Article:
Alive in the fall, spooky stories sifting through my mind

Alive in the fall, spooky stories sifting through my mind

October is electric as I slink around my house, dotting sugar skulls here and there and rigging up grinning jack-o-lanterns that twirl in the wind. I come alive in fall when spooky stories sift through my mind, begging to be told, and poetry flows off my fingers pooling on the page in dark ink.

I want to tell you a story, one that’ll tickle the back of your neck, one my husband’s family tells about him, that I wrote for my book, when he was lost as a child. Take a read if you dare:

“My brother tells a tale of a night after I disappeared. All was quiet save for the sheep bleating softly outside the window, as my brother lay quietly sleeping in the dark night. My mom and stepdad were asleep and snored into the heaviness of the dark.

Out of his dreams Chucho was awakened by a voice, crying urgently. Shivers went up his spine as he lay in a deathly quiet pose, listening with ears even more intent. Maybe I’m dreaming, he thought, but no — there it was again.

He got up quietly and crept to the wooden door that was poorly constructed, letting in moonlight and wisps of cold air that permeated the room. He put one eye to the cracks in the door and waited. “Help me, Chucho!” a voice carried from down the embankment and near the river. He froze as he recognized the voice — it was Tono!

He had come back and couldn’t find his way to the house. He ran over to his mom and shook her awake as she said, “What’s going on?” Chucho couldn’t hold still as he whispered, “Tono is here! He’s outside crying for help!”

The look that passed over his mom’s face was one of hesitant hope, and she got up to look out the door. Dad awoke and grumbled for everyone to get back in bed. “No, pa, Tono is here! He’s outside crying for us!” my brother said, trying to make dad understand.

My stepdad got up as well and padded over to the door. He opened it and stepped outside into the blackest night he had seen — the moon was slowly being covered by clouds as he walked several paces out and listened. A piercing, low groan drifted up from the river along with the same cry for help Chucho had heard.

My stepdad looked back at my mom and brother standing in the doorway and turned to walk to the edge of the embankment. His eyes, adjusting to the sparse light the moon was giving off, peered over the edge to see where the noise was coming from. “Are you here?” he said gruffly yet soft enough not to carry through the night air. He could see a figure down by the water, walking slowly, almost floating. Are my eyes playing tricks on me, he thought, as he squinted to see who it was.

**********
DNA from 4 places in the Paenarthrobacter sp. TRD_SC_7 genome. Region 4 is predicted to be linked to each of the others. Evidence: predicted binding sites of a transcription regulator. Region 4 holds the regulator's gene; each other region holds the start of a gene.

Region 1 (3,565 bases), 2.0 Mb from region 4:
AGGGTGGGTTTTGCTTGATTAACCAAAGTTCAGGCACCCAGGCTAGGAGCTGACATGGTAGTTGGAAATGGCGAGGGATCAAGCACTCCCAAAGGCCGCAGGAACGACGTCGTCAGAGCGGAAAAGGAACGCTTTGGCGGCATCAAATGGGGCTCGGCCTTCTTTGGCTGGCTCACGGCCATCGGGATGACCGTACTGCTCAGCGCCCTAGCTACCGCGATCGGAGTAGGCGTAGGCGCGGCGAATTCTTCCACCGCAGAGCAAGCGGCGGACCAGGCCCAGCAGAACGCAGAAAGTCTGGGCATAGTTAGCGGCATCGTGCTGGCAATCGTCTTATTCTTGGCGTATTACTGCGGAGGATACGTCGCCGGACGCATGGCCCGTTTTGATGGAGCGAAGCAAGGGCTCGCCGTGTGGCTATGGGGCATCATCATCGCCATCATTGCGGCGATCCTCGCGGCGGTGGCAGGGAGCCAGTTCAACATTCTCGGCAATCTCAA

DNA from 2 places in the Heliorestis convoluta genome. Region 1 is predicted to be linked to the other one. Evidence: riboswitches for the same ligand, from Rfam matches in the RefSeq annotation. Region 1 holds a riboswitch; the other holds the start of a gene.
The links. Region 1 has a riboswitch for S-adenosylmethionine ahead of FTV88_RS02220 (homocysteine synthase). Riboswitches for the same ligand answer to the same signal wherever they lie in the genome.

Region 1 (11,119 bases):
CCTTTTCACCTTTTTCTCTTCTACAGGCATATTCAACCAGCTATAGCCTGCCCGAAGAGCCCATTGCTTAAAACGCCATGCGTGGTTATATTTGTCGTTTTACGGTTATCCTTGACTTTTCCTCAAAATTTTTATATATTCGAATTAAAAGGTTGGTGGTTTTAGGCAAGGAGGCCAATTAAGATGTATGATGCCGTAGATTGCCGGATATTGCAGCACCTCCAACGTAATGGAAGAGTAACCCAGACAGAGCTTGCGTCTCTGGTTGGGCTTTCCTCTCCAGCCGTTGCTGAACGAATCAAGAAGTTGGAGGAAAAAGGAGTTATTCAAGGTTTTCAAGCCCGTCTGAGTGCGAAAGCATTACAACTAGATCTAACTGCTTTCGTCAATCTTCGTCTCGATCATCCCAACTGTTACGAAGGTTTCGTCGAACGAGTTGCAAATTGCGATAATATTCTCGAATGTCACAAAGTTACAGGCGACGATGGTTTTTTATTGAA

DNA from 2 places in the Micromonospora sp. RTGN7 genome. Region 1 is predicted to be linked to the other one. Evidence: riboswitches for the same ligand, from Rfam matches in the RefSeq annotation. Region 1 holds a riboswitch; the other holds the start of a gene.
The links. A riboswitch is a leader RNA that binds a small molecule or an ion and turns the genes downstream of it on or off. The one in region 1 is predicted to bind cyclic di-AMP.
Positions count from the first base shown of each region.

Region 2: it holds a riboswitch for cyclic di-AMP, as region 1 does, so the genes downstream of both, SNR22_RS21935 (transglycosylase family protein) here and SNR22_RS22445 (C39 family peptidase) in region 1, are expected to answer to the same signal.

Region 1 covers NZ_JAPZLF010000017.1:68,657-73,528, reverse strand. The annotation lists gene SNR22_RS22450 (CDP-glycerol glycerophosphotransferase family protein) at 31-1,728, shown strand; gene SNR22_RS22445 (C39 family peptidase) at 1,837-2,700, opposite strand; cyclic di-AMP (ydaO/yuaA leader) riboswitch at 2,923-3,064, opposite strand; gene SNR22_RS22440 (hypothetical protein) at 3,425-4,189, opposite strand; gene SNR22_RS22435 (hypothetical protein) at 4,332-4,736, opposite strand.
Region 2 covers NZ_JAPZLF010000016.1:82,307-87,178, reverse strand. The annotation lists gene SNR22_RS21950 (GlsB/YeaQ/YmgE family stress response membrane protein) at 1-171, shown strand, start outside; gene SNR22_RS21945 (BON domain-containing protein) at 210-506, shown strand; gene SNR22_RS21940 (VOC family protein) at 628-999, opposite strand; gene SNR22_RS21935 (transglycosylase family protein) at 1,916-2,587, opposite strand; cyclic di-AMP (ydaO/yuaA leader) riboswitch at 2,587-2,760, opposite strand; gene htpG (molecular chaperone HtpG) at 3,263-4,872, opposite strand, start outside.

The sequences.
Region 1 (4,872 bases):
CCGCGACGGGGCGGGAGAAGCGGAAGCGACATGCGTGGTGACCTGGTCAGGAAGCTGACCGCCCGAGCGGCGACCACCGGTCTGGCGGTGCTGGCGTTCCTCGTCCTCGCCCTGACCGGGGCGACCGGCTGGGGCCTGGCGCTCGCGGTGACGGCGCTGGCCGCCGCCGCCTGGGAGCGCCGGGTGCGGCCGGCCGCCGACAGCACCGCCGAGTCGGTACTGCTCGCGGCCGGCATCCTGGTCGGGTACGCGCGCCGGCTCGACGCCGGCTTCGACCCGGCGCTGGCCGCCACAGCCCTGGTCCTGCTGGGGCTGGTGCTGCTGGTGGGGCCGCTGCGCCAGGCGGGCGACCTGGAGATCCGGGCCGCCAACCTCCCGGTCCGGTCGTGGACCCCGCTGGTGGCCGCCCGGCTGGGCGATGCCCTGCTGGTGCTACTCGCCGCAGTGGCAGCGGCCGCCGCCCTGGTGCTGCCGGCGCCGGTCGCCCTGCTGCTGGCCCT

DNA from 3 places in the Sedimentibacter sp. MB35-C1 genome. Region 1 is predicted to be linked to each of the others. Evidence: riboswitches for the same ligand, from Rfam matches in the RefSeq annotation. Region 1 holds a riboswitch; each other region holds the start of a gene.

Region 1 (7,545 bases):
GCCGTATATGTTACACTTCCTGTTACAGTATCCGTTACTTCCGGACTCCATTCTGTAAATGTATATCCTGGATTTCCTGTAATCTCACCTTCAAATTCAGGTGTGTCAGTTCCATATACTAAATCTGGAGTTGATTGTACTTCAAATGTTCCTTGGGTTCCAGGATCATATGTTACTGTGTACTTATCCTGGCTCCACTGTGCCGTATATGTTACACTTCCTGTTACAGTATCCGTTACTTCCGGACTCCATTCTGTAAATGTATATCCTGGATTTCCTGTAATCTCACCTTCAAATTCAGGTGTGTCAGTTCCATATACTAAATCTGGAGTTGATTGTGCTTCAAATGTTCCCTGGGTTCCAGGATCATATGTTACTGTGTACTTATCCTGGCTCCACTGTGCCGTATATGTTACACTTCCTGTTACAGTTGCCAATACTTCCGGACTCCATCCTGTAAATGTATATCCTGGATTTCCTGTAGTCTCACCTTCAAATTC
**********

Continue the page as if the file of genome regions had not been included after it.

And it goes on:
The moon, suddenly bright as the clouds parted, shone beams on the edge of the water, and he froze. Shrouded in white, he could see it was a woman walking listlessly by the water. Her dress drug on the ground as words emanated from her lips in a voice that was not her own — a voice that belonged to a 6-year-old boy who was lost. “Help me! I can’t find my way home!”

My stepdad could see her starting to turn her head around, and he turned quickly and ran back to the house. “Get inside!” he yelled, their faces turning to confusion. “Where’s Tono?” my mom and brother cried. “Shhh,” he whispered as we sat inside, terror etched on our faces.

Shuffling came from outside as she came closer to the small adobe home, and when she reached the door, a small voice cried in Tono’s voice yet again, “Why won’t you help me? I’ve been gone so long.”

My brother recalls being paralyzed by fear, not knowing why they couldn’t open the door. My dad held his finger to his lips and told us, “Don’t look out the cracks of the door. You must not see her face. If you do, she will take you.” That’s when they knew what my dad had seen.

La Llorona, the most feared specter in Mexico, was using the voice of my lost brother to trick us into coming outside. It’s said she is beautiful, but that if you see her face, you will perish. She will take you with her and end her prison sentence, which is to walk the earth eternally. Chucho covered his ears as she began wailing outside the heavy cement walls. As for me, I wouldn’t be found for two more years.”

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